As a corporate recruiter or hiring manager, your focus is clear: to secure the best person for the position. This is a multi-faceted process that involves many functions, including sourcing, screening and selecting. But with your “eye on the prize” and your feet firmly planted on the path to successful hiring, you may inadvertently step into some legal landmines.
Don’t get caught off guard. Avoiding some of the more explosive legal issues involves equal parts awareness and action. With a better understanding of the risks and some simple compliance tactics, you can stay on the right side of the law with every new recruit.
Here’s where you need to be careful:
1) Making job-related promises you can’t keep – It’s understandable that you want to present the employer and the position in the best possible light to a potential candidate, but if you misrepresent either, you could get into trouble. If the candidate accepts a position based on information that is misleading or later proven untrue, he or she could turn around and sue you. In certain lawsuits, courts may consider promises you made in the recruitment process to be an “implied contract.” As such, if you break the promise, you’ve broken the contract and could be liable for damages to the employee.
Risk-free recruitment tactic: Avoid any statements that imply length of employment or that guarantee long-term or continued employment. Instead, emphasize the “at-will employment” doctrine, which permits an employer to dismiss an employee for any reason (or “without cause”) and without warning. Be especially careful about inflating the health of the company, the level of the position or opportunities for advancement.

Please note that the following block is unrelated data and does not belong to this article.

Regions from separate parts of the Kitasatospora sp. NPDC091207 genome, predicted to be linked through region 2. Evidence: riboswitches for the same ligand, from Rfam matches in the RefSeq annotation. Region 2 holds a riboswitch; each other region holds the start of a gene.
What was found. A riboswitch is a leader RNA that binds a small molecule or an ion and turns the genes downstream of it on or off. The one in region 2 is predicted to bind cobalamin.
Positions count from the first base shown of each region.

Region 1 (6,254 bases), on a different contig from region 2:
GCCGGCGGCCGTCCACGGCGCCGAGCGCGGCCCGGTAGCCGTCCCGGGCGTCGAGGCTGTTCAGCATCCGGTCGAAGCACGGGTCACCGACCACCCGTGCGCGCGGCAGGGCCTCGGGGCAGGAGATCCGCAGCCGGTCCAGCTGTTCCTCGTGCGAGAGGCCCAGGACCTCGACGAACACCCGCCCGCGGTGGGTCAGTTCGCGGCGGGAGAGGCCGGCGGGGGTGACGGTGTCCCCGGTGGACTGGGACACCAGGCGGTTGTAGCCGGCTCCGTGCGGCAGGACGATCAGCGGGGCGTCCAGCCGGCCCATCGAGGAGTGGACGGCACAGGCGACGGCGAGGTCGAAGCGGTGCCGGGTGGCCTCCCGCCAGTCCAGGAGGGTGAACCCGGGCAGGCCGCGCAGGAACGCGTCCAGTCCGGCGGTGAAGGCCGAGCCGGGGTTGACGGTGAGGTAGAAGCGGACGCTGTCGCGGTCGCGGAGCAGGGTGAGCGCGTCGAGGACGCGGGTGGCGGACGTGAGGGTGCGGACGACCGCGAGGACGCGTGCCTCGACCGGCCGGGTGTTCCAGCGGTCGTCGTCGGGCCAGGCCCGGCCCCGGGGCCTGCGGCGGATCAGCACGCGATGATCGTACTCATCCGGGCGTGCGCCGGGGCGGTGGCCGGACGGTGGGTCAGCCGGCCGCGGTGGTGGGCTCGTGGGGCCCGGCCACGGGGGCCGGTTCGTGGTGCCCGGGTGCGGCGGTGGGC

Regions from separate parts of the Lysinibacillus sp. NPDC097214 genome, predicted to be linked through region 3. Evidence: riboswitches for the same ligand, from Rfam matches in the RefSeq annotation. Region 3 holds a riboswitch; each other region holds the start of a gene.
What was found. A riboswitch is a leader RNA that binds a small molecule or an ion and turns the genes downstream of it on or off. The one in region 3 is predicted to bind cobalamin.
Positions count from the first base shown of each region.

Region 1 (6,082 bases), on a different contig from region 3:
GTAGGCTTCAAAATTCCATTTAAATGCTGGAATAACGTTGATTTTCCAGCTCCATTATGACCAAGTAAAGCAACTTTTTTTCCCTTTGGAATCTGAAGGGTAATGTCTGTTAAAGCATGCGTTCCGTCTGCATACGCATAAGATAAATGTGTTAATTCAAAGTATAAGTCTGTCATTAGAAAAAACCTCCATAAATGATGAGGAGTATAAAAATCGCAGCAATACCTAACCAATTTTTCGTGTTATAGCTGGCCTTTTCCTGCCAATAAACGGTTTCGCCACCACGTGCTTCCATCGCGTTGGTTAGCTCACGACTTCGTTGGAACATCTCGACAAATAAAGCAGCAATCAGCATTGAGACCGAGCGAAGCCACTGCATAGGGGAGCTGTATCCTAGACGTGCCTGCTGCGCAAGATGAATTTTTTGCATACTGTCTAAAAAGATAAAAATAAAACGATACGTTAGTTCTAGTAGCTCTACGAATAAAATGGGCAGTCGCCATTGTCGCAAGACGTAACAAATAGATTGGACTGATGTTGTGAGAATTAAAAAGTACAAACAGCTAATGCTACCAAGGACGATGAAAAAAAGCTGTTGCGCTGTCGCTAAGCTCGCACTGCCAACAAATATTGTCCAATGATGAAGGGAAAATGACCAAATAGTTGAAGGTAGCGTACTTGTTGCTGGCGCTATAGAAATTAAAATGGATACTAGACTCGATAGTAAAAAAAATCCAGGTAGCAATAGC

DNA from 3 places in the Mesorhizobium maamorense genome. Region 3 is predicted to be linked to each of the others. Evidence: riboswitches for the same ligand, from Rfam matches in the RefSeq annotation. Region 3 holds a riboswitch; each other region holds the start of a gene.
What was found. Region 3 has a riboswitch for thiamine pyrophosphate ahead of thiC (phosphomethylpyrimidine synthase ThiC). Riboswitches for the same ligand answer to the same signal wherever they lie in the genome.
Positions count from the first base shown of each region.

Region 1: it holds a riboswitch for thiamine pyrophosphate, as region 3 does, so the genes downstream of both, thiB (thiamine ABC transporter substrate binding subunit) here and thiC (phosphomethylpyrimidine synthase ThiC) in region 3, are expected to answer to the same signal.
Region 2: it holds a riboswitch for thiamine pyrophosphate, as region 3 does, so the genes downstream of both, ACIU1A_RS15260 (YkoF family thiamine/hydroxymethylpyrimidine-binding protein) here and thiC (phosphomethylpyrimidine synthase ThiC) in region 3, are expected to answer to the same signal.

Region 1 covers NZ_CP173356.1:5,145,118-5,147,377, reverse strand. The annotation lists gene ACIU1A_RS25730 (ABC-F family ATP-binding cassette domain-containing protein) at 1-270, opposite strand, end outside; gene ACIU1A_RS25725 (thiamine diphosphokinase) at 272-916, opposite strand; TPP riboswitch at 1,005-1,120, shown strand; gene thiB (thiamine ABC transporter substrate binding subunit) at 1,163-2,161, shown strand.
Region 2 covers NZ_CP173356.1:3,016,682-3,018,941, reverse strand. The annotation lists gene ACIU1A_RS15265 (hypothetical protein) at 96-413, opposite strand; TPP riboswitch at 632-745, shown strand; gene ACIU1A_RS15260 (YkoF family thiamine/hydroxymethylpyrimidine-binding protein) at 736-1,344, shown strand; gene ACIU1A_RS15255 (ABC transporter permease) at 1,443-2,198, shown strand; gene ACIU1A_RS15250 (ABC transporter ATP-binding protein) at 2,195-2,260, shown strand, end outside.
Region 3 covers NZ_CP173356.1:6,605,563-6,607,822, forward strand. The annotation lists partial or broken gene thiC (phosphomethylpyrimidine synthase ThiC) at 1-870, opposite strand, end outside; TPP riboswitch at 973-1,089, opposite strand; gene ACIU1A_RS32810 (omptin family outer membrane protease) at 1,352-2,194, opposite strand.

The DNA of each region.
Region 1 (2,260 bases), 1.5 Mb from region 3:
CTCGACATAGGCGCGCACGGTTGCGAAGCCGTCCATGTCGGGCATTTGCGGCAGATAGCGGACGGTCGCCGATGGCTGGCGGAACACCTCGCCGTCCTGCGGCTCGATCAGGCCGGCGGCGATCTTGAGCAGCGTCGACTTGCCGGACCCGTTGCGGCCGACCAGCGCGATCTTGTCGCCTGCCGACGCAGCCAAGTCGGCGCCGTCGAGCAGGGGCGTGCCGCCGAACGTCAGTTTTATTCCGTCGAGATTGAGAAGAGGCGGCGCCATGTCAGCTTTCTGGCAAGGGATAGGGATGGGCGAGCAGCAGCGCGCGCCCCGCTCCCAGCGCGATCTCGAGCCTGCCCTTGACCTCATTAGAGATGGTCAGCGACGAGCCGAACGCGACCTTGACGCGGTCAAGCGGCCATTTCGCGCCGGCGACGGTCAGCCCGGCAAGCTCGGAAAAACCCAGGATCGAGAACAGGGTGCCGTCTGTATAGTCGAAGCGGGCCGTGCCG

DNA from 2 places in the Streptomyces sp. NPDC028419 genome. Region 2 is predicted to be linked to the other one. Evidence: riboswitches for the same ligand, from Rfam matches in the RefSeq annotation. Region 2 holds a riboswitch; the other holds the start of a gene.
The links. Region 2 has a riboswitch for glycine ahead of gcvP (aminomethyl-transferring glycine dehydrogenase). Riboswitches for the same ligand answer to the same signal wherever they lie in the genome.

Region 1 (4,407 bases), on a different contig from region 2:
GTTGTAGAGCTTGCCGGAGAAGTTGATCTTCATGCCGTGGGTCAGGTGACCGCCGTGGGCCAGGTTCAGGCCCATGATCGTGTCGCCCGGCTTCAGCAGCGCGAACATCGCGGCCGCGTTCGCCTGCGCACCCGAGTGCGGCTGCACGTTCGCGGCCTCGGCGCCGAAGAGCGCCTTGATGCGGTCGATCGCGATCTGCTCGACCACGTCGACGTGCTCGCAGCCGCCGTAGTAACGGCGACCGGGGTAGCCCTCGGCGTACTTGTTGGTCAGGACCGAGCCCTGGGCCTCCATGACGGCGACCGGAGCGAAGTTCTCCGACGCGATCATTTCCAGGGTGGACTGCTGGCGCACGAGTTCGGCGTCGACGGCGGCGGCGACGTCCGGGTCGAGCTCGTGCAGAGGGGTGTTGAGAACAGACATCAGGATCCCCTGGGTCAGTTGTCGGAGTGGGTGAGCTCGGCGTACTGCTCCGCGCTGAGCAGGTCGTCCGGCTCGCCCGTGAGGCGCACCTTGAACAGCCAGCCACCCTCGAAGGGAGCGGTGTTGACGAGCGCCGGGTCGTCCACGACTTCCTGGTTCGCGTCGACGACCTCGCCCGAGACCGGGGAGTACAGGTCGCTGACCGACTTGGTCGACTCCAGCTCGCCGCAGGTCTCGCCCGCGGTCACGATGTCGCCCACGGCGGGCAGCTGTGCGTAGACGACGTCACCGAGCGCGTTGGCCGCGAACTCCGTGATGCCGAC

2) Using discriminatory terms in job descriptions and advertisements – The wording of a job description or ad can’t show preference based on sex, national origin, age, race, disability, religion or color. To do so is a violation of a handful of anti-discrimination federal laws enforced by the U.S. Equal Employment Opportunity Commission (EEOC), including Title VII of the Civil Rights Act, the Age Discrimination in Employment Act and the Americans with Disabilities Act. For example, using terms as seemingly innocent as “recent college grad” or “stockboy” could raise a red flag and invite scrutiny.
Risk-free recruitment tactic: When writing your job description or ad, you should emphasize the company’s equal employment opportunity policy, spell out as clearly as possible what the job involves (including minimum qualifications and essential job functions) and avoid any suggestions of discrimination by avoiding terms that imply favoritism toward certain types of candidates or dismissal of others. Problematic ads describe a type of person, rather than a type of job.
3) Applying pre-employment testing haphazardly – Testing job applicants – from entry level to executive – can be extremely helpful in narrowing the hiring pool. But you can’t just make up a test and offer it randomly. Testing is carefully governed by various laws and regulations, including the federal government’s Uniform Guidelines on Employee Selection Procedures. Under these guidelines, an employment test (as part of the selection process) can be considered discriminatory if it favors people of a certain race, sex or ethnicity, and unfairly impacts other groups.